Huawei IDEOS X3: Software and performance
The Huawei IDEOS X3 runs the 2.3 'Gingerbread' version of Google's Android platform, and it offers most of the features and functions of far more expensive Android smartphones. The IDEOS X3 has GPS, Wi-Fi and Bluetooth connectivity, a 3.2-megapixel camera that doubles as a VGA video recorder and provides full access to the Android Market for third-party apps. The IDEOS X3's limited processor means it won't support Flash, but it does offer enough grunt to provide pinch-to-zoom capability.
Huawei has slightly tweaked the standard Android interface on the IDEOS X3 without going over the top. The X3 has five home screens for live widgets and uses an attractive cube animation when swiping between screens. You can also touch the home screen overview button to see all home screens at a glance and dive straight into any of them with a single touch. We like some of the extra widgets that Huawei has added, like a clean calendar widget and a combined clock and weather widget. Unfortunately, the main menu uses ugly looking icons that can't be sorted automatically.
The Huawei IDEOS X3 has a modest, single-core 600MHz processor and just 256MB RAM so don't expect super performance. These low specifications combined with a relatively small screen means the Web browsing experience is vastly inferior compared to Android smartphones with larger screens. Although the IDEOS X3 isn't as snappy as faster, more expensive Android phones, it does perform reasonably well considering its price.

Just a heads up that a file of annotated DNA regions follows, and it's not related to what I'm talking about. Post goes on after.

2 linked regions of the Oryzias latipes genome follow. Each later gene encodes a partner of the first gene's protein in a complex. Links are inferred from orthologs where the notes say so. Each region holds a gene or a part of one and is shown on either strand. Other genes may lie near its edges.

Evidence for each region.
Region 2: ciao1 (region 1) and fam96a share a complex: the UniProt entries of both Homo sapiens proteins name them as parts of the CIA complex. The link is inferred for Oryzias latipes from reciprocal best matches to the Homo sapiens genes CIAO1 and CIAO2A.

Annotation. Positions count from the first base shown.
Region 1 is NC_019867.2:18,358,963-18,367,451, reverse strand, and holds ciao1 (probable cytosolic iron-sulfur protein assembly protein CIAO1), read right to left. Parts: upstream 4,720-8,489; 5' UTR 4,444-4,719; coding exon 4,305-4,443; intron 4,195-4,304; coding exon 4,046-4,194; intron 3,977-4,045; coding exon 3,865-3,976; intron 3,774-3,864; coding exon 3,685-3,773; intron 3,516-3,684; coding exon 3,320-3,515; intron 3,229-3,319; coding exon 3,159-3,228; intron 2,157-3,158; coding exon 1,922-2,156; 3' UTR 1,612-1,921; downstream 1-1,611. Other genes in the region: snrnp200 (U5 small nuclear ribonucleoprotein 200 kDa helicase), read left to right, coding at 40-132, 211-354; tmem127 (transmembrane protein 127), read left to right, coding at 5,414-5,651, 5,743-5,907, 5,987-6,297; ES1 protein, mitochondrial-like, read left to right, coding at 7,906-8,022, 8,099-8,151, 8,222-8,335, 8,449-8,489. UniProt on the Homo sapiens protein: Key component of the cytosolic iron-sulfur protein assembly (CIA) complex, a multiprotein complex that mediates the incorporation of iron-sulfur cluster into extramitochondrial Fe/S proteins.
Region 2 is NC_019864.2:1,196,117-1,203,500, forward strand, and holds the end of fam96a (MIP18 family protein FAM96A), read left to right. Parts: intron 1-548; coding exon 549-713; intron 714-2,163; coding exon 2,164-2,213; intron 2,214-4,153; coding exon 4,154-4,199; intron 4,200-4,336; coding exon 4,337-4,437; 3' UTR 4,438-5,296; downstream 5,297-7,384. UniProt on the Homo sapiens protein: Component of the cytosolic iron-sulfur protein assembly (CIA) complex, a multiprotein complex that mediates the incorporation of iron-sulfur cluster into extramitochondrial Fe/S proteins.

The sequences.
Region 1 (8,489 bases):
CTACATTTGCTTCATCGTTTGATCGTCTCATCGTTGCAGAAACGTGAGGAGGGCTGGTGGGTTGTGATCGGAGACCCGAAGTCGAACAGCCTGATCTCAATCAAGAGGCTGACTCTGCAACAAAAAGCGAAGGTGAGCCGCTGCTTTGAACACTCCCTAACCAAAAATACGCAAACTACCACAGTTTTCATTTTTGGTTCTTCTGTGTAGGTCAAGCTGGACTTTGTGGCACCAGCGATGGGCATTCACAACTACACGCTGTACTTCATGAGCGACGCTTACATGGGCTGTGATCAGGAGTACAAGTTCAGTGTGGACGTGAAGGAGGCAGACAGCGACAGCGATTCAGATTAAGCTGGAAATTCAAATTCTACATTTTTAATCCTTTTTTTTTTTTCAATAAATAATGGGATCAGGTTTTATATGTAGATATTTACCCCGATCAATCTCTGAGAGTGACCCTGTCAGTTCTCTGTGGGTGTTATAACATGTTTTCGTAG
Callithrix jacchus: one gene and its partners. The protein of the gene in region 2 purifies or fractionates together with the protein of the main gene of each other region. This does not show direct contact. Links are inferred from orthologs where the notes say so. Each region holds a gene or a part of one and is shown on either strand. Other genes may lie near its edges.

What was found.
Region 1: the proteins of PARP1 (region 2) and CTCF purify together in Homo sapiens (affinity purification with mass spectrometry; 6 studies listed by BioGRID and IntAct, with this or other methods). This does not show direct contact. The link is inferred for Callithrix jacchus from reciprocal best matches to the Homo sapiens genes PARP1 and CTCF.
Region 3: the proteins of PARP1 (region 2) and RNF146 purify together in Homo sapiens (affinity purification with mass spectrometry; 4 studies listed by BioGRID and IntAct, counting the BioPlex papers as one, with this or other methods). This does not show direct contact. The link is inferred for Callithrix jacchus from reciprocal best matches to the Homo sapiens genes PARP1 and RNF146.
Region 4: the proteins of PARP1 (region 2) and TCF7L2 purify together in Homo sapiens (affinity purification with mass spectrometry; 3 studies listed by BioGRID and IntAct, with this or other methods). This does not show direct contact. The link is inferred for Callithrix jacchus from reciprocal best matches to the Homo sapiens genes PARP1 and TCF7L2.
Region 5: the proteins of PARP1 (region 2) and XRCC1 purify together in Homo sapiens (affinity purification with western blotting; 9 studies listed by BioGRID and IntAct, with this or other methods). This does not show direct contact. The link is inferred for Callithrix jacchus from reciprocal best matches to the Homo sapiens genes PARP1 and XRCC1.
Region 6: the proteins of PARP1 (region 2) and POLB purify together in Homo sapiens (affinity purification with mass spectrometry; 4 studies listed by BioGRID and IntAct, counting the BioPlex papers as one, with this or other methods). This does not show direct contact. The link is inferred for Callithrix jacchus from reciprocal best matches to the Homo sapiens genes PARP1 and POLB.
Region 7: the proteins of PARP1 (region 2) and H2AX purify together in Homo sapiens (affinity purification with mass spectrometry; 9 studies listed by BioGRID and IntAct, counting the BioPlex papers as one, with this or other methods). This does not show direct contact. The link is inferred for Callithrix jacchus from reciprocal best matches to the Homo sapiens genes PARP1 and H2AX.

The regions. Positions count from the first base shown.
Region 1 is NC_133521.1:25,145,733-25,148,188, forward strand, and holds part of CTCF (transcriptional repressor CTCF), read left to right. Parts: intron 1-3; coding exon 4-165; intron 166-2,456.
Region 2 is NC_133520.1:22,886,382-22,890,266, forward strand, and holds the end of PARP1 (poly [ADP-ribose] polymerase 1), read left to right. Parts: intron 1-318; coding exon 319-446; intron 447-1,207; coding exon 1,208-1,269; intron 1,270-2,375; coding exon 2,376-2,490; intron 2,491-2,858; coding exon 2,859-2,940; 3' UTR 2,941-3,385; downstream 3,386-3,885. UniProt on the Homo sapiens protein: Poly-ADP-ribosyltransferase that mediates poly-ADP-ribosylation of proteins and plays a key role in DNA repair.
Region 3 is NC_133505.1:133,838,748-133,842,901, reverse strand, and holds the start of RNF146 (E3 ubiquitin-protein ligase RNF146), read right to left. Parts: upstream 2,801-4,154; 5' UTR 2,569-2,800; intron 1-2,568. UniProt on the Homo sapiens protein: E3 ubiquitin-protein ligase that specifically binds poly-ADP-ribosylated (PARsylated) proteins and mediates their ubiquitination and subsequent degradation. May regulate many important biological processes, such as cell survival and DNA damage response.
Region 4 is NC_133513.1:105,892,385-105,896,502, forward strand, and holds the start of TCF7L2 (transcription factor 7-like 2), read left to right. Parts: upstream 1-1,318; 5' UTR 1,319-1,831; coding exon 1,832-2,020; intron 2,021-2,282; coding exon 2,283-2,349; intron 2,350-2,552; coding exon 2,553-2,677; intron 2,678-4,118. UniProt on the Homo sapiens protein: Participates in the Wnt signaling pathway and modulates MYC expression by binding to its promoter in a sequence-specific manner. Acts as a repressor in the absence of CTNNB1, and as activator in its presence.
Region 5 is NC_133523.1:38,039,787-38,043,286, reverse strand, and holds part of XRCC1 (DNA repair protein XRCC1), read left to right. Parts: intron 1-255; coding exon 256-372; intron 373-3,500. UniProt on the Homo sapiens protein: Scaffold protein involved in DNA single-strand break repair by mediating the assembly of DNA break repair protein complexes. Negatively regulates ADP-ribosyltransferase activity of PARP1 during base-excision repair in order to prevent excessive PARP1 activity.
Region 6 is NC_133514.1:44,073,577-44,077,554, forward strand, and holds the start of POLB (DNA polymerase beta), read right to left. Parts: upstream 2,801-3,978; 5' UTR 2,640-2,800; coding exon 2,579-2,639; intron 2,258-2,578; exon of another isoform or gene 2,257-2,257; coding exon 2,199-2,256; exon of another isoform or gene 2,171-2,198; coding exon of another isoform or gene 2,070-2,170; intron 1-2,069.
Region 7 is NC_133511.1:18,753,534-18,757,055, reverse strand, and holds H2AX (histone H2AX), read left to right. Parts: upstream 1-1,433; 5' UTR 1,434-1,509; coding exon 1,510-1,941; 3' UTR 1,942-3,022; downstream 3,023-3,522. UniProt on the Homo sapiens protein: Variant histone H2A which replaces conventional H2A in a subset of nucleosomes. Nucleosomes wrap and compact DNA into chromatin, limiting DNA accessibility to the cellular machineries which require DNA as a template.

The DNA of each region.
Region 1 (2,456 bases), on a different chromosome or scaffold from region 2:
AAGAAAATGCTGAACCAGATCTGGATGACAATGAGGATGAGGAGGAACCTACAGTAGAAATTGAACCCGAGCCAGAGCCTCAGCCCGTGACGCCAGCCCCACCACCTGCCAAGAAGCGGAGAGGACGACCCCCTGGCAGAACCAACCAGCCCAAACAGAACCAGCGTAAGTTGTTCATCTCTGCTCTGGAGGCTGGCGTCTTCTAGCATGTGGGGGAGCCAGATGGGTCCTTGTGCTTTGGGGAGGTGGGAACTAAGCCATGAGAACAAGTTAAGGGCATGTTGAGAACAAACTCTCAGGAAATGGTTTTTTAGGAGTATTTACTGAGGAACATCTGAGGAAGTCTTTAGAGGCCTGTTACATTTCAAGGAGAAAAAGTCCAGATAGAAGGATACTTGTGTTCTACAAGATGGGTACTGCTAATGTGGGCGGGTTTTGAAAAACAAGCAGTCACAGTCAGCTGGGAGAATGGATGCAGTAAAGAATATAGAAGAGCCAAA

The Huawei IDEOS X3 has a microSD card slot for extra storage, located behind the rear battery cover. Vodafone includes a 2GB card in the sales package.
Battery life is very reasonable for an Android phone: the Huawei IDEOS X3 will easily get through a full day of use. This may stretch up to a day and a half depending on your usage patterns.
The Huawei IDEOS X3 is available through Vodafone stores for $99. It is also sold through Allphones, Australia Post, Big W, Coles, Crazy John's, Dick Smith, Mo's Mobiles and Woolworths retail stores in Australia.
- the phone
- • • •
My brother has the huawei x3 and it works really, good and its not that hard to type with and its pretty cheap, because i thought i phone like that would be more expensive, and im also getting one soon. Also i see alot of people at my school with the same phone, so im guessing its good.
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GGG Evaluation Team
First impression on unpacking the Q702 test unit was the solid feel and clean, minimalist styling.
For work use, Microsoft Word and Excel programs pre-installed on the device are adequate for preparing short documents.
The Fujitsu LifeBook UH574 allowed for great mobility without being obnoxiously heavy or clunky. Its twelve hours of battery life did not disappoint.
The screen was particularly good. It is bright and visible from most angles, however heat is an issue, particularly around the Windows button on the front, and on the back where the battery housing is located.
My first impression after unboxing the Q702 is that it is a nice looking unit. Styling is somewhat minimalist but very effective. The tablet part, once detached, has a nice weight, and no buttons or switches are located in awkward or intrusive positions.